To Make the Light Diamond: Sew the red strip between the 2 light green strips lengthwise using a 1/4" seam allowance. Press seams to one side. Place the 60 degree angle line of the ruler on the bottom of the strip and trim off the left side of the strip on on this angle. Move the ruler over 2" and make another cut on a 60 degree angle. Repeat to cut 2 strip segments like this:
Sew a red strip to the right side of one segment. Trim off top and bottom on a 60 degree angle, and then add the second segment to the red. When joining, don't forget to offset the pieces to allow them to align properly; there will be a tiny point of fabric extending at each end.
Lay out your three pieced diamonds as shown.
Choose your favourite method to sew the Y seam - either the 1/4" open, or pivot method.  I like to sew the seam between the medium and dark diamonds from the outside in, to within 1/4" of the end, and lock my stitches. Press this seam open. 
Sew the seam to set in the top diamond the same way, leaving 1/4' open at the centre; press this seam allowance down over the the open seam allowance. This will make your Y seam lie flat.
Layer top, batting and backing, pin baste and quilt as desired. If you are intending to use this as a potholder, do not use polyester batting. Two layers of cotton batting makes a good thick pad. My sample was quilted in the ditch along the red ribbon. When quilting is complete, trim edges and bind.** You will need approximately 55" of binding. If you have more leftover 2" strips, piece them end to end for length. I used a straight grain double French fold, cut 2" wide and pressed in half. Binding was attached by machine to the front of the quilt, then folded to the back and hand stitched in place.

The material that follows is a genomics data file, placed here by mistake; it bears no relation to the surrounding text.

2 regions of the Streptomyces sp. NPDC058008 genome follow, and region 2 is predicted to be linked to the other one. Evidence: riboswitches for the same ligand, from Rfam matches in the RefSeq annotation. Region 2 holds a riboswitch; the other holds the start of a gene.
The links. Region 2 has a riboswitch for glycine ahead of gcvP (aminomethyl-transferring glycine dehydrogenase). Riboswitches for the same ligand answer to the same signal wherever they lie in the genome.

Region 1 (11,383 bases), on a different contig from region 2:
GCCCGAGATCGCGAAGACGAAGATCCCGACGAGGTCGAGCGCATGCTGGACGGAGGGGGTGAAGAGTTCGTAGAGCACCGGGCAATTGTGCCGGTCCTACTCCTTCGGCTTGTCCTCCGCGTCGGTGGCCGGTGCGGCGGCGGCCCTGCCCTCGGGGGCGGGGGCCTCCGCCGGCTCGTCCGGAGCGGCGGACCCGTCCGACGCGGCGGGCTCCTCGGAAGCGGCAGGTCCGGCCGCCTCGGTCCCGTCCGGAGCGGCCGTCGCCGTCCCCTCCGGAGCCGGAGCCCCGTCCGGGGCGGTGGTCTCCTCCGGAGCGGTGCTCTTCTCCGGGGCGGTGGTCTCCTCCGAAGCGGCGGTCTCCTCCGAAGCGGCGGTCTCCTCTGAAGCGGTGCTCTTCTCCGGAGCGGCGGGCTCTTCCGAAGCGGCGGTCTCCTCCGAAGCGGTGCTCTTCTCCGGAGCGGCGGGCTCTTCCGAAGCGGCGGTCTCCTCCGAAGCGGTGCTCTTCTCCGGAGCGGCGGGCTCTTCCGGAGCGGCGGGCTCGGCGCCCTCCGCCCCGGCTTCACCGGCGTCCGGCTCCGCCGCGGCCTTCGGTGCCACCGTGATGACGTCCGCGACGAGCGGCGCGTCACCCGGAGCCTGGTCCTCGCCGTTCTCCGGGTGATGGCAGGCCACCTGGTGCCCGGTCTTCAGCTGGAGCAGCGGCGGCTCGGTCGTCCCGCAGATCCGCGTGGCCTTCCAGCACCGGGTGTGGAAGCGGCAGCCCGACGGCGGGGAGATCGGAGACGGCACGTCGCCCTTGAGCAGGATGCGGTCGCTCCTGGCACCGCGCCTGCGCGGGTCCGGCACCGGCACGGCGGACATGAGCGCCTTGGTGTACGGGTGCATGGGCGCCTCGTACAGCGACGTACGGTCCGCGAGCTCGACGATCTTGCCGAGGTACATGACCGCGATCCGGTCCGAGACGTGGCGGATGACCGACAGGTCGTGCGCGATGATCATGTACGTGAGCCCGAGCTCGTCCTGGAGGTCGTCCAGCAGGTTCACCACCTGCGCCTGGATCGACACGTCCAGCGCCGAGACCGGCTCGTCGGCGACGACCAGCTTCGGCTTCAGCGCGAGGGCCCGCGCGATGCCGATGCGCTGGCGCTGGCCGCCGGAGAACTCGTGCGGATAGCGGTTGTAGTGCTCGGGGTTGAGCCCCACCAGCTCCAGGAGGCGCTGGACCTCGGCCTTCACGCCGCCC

** An even faster, simpler method is simply "birth" the potholder.  To do this, lay the patchwork right sides together with the backing and batting and sew around the outside edges, leaving an opening to turn.  Turn right sides out, and stitch the seam closed by hand.